Municipal Court Judge Dawn A. Segal, an open lesbian, has been found liable for seven ethics violations stemming from improper conversations with a corrupt judge.
Segal stands accused of attempting to curry favor with then-Municipal Court Judge Josephs C. Waters by doing his bidding on three cases pending before her. Segal isn’t charged with any criminal wrongdoing.
But in a 38-page opinion issued July 21, the state Court of Judicial Discipline found Segal liable for seven ethics violations, including bringing disrepute to the judiciary.
The court can impose discipline on Segal ranging from a reprimand to permanent removal from the judiciary. A sanctions hearing is expected to be held within the next several weeks to determine Segal’s fate.
She’s been suspended without pay since February, though she continues to receive health-care benefits.
According to court records, Segal had multiple conversations with Waters in 2011-12 that violated the state’s judicial-ethics code. The FBI intercepted at least seven of the phone conversations, during which Segal indicated she’d rule consistent with Water’s wishes on three cases — and later informed him that she did so.
In one case, Segal granted a continuance. In another, she granted a petition for reconsideration. In a third, she prematurely downgraded a gun offense from a felony to a misdemeanor.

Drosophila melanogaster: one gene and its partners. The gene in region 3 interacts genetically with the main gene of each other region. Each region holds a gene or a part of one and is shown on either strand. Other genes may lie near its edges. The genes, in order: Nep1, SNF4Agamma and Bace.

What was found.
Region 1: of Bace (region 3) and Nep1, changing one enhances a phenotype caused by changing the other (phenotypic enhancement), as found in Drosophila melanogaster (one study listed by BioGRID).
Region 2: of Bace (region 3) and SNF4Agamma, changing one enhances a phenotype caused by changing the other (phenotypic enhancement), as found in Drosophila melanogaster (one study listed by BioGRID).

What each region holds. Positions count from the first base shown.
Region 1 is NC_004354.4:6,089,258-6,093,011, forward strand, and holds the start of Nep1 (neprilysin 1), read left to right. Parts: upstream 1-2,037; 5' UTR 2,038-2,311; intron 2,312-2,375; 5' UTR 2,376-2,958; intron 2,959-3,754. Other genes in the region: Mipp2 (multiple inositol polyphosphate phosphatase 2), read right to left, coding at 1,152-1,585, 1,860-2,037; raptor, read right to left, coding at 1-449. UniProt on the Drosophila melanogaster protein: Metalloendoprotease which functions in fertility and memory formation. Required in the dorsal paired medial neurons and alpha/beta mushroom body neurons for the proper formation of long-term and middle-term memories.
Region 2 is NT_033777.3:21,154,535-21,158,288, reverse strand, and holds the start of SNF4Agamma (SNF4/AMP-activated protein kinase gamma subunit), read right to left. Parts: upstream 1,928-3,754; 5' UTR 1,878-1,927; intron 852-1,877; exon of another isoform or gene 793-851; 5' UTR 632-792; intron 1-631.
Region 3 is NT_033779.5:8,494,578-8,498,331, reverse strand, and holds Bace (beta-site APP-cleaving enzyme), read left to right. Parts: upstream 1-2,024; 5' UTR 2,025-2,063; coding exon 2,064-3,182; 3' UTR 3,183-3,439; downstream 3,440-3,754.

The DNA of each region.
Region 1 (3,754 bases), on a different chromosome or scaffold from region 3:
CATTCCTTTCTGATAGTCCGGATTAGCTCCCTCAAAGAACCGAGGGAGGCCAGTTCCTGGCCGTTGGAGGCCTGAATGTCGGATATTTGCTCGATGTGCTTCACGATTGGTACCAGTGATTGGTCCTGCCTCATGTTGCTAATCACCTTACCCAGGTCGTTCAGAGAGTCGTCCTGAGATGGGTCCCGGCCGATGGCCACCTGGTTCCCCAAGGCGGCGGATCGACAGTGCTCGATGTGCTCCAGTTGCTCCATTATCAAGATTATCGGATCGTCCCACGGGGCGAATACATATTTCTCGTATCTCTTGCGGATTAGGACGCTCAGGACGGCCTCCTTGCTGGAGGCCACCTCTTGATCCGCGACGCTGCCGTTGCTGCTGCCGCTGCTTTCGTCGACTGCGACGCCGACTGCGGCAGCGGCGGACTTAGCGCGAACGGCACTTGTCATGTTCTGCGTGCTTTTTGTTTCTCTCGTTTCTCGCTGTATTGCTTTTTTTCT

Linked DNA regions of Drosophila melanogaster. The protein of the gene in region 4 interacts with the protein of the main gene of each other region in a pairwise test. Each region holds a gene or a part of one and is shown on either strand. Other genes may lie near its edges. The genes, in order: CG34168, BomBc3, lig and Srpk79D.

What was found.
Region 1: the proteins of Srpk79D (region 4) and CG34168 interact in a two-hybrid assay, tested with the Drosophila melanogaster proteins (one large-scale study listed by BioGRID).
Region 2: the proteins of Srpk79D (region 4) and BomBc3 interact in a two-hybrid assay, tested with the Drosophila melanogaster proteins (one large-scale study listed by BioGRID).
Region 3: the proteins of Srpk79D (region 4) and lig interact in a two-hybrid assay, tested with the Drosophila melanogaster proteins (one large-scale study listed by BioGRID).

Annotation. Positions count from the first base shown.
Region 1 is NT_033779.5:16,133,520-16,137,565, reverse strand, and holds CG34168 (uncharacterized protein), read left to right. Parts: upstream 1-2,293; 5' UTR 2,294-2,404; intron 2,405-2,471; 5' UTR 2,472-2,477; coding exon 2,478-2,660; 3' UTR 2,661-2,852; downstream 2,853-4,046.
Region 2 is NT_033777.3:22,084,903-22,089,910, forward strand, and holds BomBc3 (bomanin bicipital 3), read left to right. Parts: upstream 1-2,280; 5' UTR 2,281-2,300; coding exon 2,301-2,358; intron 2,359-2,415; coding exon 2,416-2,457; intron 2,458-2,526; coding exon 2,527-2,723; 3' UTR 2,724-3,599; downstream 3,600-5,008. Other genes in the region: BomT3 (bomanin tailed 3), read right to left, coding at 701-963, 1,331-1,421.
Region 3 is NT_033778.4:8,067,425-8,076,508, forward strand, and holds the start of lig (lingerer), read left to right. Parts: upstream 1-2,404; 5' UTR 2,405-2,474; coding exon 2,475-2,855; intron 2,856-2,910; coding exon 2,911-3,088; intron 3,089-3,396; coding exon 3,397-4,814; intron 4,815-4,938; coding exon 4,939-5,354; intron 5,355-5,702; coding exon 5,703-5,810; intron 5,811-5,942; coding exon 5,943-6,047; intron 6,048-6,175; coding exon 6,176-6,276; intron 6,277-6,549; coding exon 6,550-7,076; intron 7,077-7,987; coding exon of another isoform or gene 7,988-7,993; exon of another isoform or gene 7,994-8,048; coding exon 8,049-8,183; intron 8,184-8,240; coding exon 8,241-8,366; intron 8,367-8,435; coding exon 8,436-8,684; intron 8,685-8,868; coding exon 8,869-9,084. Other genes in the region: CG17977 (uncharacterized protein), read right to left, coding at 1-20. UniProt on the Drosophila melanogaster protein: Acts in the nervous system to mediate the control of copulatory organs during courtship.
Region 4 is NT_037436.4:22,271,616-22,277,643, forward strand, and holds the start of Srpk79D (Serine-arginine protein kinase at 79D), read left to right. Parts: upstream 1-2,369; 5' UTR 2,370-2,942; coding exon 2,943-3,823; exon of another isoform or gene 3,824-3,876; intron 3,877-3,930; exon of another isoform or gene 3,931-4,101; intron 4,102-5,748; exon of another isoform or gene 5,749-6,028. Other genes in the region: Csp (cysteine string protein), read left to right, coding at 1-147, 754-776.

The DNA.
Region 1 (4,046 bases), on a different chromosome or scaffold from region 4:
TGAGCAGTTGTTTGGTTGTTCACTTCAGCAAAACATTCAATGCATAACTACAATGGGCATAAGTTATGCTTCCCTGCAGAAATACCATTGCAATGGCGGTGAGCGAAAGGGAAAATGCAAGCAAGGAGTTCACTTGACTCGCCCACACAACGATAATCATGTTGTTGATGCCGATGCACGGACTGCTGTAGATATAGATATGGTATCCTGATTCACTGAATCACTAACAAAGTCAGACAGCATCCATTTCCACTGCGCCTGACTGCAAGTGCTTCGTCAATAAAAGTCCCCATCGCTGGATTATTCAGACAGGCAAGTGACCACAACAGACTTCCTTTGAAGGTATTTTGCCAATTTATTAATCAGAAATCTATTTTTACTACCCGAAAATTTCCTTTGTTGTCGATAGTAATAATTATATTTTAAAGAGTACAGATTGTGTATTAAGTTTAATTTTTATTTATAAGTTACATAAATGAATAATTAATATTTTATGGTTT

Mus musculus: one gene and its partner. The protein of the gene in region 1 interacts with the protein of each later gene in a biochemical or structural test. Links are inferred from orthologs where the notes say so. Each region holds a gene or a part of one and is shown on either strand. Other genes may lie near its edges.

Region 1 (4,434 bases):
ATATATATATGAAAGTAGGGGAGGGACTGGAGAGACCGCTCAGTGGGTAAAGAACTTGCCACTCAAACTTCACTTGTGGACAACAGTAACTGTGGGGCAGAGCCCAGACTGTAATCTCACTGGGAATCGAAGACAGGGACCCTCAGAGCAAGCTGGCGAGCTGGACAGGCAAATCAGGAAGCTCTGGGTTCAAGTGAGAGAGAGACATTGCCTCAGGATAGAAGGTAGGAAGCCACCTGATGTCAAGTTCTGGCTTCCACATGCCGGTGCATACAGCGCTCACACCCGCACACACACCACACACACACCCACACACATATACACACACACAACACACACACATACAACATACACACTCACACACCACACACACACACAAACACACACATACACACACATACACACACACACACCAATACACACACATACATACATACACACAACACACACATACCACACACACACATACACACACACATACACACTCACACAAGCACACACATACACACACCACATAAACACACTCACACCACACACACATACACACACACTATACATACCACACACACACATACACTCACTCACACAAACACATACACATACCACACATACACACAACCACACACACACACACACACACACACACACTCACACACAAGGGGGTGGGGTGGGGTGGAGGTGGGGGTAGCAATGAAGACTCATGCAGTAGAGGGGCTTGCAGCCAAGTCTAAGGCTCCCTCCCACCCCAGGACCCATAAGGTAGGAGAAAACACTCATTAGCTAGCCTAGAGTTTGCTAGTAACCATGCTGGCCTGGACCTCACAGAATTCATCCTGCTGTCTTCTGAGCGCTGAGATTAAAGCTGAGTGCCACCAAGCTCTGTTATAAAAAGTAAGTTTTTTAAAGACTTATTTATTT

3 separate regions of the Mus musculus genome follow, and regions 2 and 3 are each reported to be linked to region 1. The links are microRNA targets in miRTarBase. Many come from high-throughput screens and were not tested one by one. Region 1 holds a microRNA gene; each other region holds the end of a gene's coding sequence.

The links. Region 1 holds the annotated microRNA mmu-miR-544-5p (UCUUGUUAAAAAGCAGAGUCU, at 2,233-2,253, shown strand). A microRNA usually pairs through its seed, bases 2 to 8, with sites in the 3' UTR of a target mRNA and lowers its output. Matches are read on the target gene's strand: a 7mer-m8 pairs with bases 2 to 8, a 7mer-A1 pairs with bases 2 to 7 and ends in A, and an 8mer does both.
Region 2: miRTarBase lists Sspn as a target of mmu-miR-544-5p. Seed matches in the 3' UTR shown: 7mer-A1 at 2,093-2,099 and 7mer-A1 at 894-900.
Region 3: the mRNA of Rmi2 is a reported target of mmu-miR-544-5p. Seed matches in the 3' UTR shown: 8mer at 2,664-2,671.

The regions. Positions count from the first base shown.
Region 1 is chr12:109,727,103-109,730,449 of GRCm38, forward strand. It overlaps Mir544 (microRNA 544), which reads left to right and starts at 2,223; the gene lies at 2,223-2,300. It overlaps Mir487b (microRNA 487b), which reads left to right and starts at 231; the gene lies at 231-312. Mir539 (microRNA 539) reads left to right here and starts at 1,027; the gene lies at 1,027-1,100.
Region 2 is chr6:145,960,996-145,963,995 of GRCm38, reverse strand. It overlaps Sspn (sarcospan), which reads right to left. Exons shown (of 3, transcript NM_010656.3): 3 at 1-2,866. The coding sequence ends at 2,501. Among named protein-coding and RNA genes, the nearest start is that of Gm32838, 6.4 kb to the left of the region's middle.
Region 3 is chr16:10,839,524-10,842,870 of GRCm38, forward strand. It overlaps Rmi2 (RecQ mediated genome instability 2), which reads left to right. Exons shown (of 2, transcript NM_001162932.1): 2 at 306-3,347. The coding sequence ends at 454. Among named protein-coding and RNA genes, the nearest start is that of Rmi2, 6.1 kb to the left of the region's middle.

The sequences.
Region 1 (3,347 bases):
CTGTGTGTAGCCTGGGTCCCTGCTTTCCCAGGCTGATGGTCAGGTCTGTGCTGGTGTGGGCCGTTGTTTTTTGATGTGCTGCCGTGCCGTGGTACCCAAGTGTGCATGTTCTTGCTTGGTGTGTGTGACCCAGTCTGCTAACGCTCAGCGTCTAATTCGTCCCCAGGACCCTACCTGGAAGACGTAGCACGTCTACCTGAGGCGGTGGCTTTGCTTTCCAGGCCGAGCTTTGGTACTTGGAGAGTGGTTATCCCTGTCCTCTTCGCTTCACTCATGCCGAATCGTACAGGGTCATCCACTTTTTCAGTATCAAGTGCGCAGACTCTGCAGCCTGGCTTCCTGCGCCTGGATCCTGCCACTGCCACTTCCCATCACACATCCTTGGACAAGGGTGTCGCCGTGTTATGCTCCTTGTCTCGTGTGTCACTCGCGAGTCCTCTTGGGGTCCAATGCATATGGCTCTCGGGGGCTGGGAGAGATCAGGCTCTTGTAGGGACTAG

The Court of Judicial Discipline said Segal should have contacted authorities immediately after Waters requested favorable treatment for a friend. By not doing so, Segal indicated to Waters that he could keep asking for favors.
For her part, Segal maintained none of her rulings was influenced by Waters, though she acknowledged leading Waters to believe that he was influencing her. She also acknowledged the conversations were inappropriate, but noted that she cooperated with federal authorities investigating Waters for criminal wrongdoing.
Waters, 63, is currently incarcerated in a federal prison due to a fraud conviction. His scheduled release date is Nov. 27, 2016.
Prior to her suspension, Segal, 56, had been on limited duty. In January, a three-judge panel of the Court of Judicial Discipline held a daylong hearing on the matter.
Segal wishes to return to the bench, but she’s not seeking to be compensated for her withheld wages, according to court records.
She has until July 31 to file a response to the Court of Judicial Discipline’s findings, if she chooses.
Her attorney, Stuart L. Haimowitz, couldn’t be reached for comment.